Dorchester in Oxfordshire, is an ancient settlement of great importance. It is not to be confused with Dorchester, the capital of Dorset. It is situated only nine miles south of Oxford, where the River Thame meets the River Thames.
To the south of the village, known as the Dyke Hills, there is a double row of ramparts and a ditch constructed in the Iron Age and only discovered by aerial photographs.
In 635 AD, St. Birinus, the Pope's missionary from Milan, came to Dorchester and baptised the Saxon King of Wessex, Cynegils. He granted St. Birinus land on which a cathedral was built. After the Norman Conquest, the Normans founded in 1140, an Augustinian abbey on the cathedral site. Nothing remains of the cathedral. The Abbey is a special place in the history of Christianity in England, a holy place where Christians have worshipped for nearly fourteen hundred years. It is a glorious building, 200 feet long, containing a lead font dating from 1170 and beautiful coloured glass windows, the Birinus Roundel dating from 1225. Today, the Abbey serves as the parish church for the village, which only has about one thousand inhabitants.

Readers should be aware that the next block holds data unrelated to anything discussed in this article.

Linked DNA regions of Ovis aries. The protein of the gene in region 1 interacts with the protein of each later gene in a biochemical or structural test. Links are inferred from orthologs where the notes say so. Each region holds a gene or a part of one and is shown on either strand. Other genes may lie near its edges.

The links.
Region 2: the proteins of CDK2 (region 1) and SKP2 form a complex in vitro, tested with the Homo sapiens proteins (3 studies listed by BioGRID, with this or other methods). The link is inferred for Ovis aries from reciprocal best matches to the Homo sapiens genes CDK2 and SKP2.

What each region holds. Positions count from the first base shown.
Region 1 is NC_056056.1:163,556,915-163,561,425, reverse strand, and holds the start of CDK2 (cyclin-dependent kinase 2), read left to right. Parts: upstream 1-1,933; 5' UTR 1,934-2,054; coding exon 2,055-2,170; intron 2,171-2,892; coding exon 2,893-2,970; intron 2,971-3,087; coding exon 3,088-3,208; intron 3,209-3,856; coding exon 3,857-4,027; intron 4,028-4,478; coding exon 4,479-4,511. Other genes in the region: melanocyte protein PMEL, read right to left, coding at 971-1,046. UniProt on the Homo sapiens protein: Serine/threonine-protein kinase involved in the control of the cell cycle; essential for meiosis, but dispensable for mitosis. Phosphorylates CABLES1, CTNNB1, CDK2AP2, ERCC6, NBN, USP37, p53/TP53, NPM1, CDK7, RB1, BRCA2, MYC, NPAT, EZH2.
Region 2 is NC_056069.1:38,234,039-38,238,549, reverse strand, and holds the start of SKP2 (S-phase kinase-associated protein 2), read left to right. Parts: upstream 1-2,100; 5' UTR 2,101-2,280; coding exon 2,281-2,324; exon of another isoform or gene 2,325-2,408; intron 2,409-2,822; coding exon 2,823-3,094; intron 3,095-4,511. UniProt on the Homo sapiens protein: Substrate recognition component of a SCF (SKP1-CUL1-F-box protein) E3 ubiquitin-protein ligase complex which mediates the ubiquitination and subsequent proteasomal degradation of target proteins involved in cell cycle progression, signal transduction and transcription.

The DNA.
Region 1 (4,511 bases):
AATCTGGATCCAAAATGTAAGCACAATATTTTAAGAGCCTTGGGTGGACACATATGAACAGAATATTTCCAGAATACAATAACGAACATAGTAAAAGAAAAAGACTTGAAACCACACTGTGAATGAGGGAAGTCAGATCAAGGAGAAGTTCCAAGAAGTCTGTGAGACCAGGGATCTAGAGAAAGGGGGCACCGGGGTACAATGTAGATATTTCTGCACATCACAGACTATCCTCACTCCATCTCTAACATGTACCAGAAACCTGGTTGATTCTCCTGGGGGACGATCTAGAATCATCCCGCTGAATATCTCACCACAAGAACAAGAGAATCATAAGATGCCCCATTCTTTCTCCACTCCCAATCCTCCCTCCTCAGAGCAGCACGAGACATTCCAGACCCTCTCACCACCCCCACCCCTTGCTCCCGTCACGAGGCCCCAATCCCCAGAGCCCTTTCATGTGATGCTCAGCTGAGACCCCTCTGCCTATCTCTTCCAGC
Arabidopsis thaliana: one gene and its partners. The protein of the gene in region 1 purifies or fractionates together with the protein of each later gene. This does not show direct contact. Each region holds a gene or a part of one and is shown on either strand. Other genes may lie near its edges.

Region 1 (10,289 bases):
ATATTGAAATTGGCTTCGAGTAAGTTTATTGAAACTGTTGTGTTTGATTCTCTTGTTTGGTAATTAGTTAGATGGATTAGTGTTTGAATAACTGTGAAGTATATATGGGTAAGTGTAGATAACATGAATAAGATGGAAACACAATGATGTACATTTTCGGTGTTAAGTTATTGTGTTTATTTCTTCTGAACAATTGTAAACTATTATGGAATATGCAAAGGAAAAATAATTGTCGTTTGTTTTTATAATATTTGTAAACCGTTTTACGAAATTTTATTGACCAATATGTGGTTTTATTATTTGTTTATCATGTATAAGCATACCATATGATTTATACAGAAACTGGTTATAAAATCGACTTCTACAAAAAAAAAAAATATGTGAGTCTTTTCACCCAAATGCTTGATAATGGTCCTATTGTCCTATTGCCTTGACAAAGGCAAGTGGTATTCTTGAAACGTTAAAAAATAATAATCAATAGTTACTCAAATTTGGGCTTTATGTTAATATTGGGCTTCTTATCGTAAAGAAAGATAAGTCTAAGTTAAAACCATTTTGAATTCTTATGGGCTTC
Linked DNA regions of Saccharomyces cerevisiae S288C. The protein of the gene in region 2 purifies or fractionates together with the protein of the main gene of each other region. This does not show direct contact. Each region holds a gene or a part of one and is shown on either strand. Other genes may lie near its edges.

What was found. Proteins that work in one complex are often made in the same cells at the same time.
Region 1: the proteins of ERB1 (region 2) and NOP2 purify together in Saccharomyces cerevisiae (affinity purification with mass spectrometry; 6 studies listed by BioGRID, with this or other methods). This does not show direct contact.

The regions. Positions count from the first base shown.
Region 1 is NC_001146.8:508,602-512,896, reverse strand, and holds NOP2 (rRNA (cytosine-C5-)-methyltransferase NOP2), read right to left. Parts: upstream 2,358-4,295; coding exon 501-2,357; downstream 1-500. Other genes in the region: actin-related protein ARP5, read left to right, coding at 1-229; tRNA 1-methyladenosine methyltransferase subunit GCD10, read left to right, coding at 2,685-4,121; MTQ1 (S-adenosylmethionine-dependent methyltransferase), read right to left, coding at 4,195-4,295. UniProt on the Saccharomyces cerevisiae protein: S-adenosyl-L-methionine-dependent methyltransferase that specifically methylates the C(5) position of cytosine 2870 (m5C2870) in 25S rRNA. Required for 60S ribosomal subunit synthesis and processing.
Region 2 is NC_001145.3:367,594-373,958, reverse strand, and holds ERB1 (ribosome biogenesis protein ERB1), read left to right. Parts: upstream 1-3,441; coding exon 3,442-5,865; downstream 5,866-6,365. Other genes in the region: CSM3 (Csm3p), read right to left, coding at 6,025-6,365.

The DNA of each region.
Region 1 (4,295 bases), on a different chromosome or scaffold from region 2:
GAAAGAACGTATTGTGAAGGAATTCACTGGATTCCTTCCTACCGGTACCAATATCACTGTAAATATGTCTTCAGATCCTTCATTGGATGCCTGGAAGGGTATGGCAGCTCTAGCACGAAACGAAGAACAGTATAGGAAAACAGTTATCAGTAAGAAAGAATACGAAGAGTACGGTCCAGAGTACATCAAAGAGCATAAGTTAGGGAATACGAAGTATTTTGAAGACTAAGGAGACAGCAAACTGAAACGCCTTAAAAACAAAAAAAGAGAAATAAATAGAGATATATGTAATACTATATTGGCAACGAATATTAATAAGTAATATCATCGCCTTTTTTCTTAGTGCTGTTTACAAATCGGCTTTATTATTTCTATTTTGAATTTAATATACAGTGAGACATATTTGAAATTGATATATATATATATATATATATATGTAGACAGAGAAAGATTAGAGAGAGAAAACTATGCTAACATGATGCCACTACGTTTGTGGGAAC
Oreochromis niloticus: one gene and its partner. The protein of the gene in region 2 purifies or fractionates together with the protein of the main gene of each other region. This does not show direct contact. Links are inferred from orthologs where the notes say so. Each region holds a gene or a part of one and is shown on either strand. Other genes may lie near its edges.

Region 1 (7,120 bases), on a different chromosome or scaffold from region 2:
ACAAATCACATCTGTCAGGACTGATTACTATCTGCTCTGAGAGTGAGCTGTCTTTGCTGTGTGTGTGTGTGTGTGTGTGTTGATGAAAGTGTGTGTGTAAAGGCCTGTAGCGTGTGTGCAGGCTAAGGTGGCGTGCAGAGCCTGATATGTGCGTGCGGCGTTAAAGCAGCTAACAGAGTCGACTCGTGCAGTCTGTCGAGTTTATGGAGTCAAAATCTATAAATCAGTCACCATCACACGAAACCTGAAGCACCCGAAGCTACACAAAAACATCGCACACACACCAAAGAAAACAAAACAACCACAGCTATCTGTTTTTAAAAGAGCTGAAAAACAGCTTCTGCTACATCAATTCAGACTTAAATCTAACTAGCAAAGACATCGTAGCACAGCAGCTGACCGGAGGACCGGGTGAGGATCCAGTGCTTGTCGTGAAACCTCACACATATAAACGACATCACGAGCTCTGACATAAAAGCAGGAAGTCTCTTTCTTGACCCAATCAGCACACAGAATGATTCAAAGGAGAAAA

The Abbey churchyard is entered by a massive lychgate, erected in 1852 by William Butterfield. In the churchyard is a 14th century gabled building which was the village school, but now serves as a museum, guest house and tea rooms.
Almost opposite the Abbey gates, is the George Hotel, which has overhanging upper storeys and a galleried yard dating from 1495. Along the length of the cobble paved street, are brick built and timber-framed houses and shops. The White Hart is a 17th century coaching inn and even earlier, the Fleu de Lys Inn was built in 1520. Malthouse Lane, off the High Street, has seven thatched cottages, dating from the 17th century.